Every now and then, we’ll hear rumours about the end of the world, with some so serious that people did weird things before the supposed date when everyone would die: from withdrawing all their money to even building a secret place to avoid that “meteor crash”.
If you’re old like me, you’ll have remembered these days—and some of them were before Internet became mainstream, so the fear was even more pronounced since Google wasn’t around to tell us that they weren’t real!
23 October 1997
1997 was the year when the Internet had not become mainstream, and everyone was taking each other’s words at face value. I don’t know about you, but during my time, classmates were writing last wishes to each other, and some even confessed their love.
Now that the Internet is available, it turned out that this prediction was established in the 17th century!
There were so many dates that stated that 1999 would be the end of the world that we’ve complied them into a year instead. Most people projected that humankind would not live to see the year 2000—but well, here we are, in 2016, still eating laksa.
The cause of destruction varies from each individual. In fact, one of the predictions was by a Yale College president in the 18th to 19th century!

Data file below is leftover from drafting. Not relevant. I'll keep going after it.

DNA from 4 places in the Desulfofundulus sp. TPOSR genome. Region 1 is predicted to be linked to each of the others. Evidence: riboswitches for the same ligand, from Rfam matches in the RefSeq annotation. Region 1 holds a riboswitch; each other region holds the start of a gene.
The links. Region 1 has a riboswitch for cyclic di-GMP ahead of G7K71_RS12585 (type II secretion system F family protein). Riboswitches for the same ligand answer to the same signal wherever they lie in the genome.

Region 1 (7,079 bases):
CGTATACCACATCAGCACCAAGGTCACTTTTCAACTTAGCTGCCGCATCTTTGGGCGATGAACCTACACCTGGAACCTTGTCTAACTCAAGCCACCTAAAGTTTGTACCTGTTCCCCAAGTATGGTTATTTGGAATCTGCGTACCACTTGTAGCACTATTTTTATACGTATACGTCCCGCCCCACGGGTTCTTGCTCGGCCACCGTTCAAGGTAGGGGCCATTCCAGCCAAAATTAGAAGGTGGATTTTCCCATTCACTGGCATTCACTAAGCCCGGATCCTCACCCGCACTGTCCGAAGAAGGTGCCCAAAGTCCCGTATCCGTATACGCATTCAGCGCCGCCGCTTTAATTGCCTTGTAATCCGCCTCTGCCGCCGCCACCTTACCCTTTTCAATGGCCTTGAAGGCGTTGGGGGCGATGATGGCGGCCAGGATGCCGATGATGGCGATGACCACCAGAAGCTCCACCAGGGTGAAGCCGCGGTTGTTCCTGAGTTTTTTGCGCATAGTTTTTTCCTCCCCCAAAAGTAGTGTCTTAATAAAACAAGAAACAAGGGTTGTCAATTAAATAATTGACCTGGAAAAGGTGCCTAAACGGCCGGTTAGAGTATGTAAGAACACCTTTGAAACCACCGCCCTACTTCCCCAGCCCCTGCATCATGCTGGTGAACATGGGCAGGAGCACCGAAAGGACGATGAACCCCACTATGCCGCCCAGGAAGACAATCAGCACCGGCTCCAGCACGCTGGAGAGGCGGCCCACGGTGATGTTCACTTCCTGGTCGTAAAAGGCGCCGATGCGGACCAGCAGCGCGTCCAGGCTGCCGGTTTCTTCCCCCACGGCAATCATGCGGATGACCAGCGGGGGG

Who can ever forget this year? The countdown to year 2000 was filled with apprehension—would we survive? While there have been predictions even in the 13th century that we’ll all die in the year 2000, there’s apparently a real threat: the Y2K Bug.
With our reliance on technology, no one knows whether traffic lights, satellites or power stations would still be able to function when the clock ticks to 12:01 a.m., 1 January 2000. Thank God everything went well, and we’re still eating laksa in 2016.
21 December 2012
This is so wildly known that there’s even a movie about it. Known as the Mayan apocalypse, it is supposedly projected that the Maya calendar has ended that day, so the world would end, too.
Scientists debunked all theories, from an asteroid hitting the Earth to a big earthquake, but people still believed in it and a manufacturer of underground survival shelters even saw their business blooming before the event.
Of course, we Singaporeans just ate laksa during that day.
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